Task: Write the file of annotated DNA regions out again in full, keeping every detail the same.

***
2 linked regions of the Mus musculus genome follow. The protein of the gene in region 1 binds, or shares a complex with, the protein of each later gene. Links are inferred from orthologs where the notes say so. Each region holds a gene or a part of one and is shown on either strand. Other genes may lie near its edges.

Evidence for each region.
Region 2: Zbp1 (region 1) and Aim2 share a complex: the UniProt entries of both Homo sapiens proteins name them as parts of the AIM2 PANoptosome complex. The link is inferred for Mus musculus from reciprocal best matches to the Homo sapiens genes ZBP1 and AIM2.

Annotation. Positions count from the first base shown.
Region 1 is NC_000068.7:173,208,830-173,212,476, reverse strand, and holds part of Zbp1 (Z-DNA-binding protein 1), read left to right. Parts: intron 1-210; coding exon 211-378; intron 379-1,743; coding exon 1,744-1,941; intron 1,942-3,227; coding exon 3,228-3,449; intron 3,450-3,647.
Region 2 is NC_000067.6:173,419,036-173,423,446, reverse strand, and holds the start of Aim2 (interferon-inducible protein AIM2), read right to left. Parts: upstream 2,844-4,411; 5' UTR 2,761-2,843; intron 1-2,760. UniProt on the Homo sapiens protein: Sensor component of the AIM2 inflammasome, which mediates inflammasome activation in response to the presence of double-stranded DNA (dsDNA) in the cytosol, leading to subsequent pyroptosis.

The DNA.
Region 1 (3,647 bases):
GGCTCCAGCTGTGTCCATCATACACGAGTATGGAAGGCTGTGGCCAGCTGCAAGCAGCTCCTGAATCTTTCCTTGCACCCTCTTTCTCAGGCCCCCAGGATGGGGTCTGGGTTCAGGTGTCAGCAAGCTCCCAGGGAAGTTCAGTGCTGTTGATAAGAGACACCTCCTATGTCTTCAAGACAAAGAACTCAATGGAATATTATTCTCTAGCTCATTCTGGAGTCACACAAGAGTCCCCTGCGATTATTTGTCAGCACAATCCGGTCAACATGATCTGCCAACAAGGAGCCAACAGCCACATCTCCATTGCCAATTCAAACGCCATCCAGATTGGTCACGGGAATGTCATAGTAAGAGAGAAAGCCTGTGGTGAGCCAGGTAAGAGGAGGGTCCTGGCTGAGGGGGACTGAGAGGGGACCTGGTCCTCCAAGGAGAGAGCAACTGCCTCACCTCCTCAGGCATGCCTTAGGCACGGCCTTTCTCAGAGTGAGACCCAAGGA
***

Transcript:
2 linked regions of the Mus musculus genome follow. The protein of the gene in region 1 binds, or shares a complex with, the protein of each later gene. Links are inferred from orthologs where the notes say so. Each region holds a gene or a part of one and is shown on either strand. Other genes may lie near its edges.

Evidence for each region.
Region 2: Zbp1 (region 1) and Aim2 share a complex: the UniProt entries of both Homo sapiens proteins name them as parts of the AIM2 PANoptosome complex. The link is inferred for Mus musculus from reciprocal best matches to the Homo sapiens genes ZBP1 and AIM2.

Annotation. Positions count from the first base shown.
Region 1 is NC_000068.7:173,208,830-173,212,476, reverse strand, and holds part of Zbp1 (Z-DNA-binding protein 1), read left to right. Parts: intron 1-210; coding exon 211-378; intron 379-1,743; coding exon 1,744-1,941; intron 1,942-3,227; coding exon 3,228-3,449; intron 3,450-3,647.
Region 2 is NC_000067.6:173,419,036-173,423,446, reverse strand, and holds the start of Aim2 (interferon-inducible protein AIM2), read right to left. Parts: upstream 2,844-4,411; 5' UTR 2,761-2,843; intron 1-2,760. UniProt on the Homo sapiens protein: Sensor component of the AIM2 inflammasome, which mediates inflammasome activation in response to the presence of double-stranded DNA (dsDNA) in the cytosol, leading to subsequent pyroptosis.

The DNA.
Region 1 (3,647 bases):
GGCTCCAGCTGTGTCCATCATACACGAGTATGGAAGGCTGTGGCCAGCTGCAAGCAGCTCCTGAATCTTTCCTTGCACCCTCTTTCTCAGGCCCCCAGGATGGGGTCTGGGTTCAGGTGTCAGCAAGCTCCCAGGGAAGTTCAGTGCTGTTGATAAGAGACACCTCCTATGTCTTCAAGACAAAGAACTCAATGGAATATTATTCTCTAGCTCATTCTGGAGTCACACAAGAGTCCCCTGCGATTATTTGTCAGCACAATCCGGTCAACATGATCTGCCAACAAGGAGCCAACAGCCACATCTCCATTGCCAATTCAAACGCCATCCAGATTGGTCACGGGAATGTCATAGTAAGAGAGAAAGCCTGTGGTGAGCCAGGTAAGAGGAGGGTCCTGGCTGAGGGGGACTGAGAGGGGACCTGGTCCTCCAAGGAGAGAGCAACTGCCTCACCTCCTCAGGCATGCCTTAGGCACGGCCTTTCTCAGAGTGAGACCCAAGGA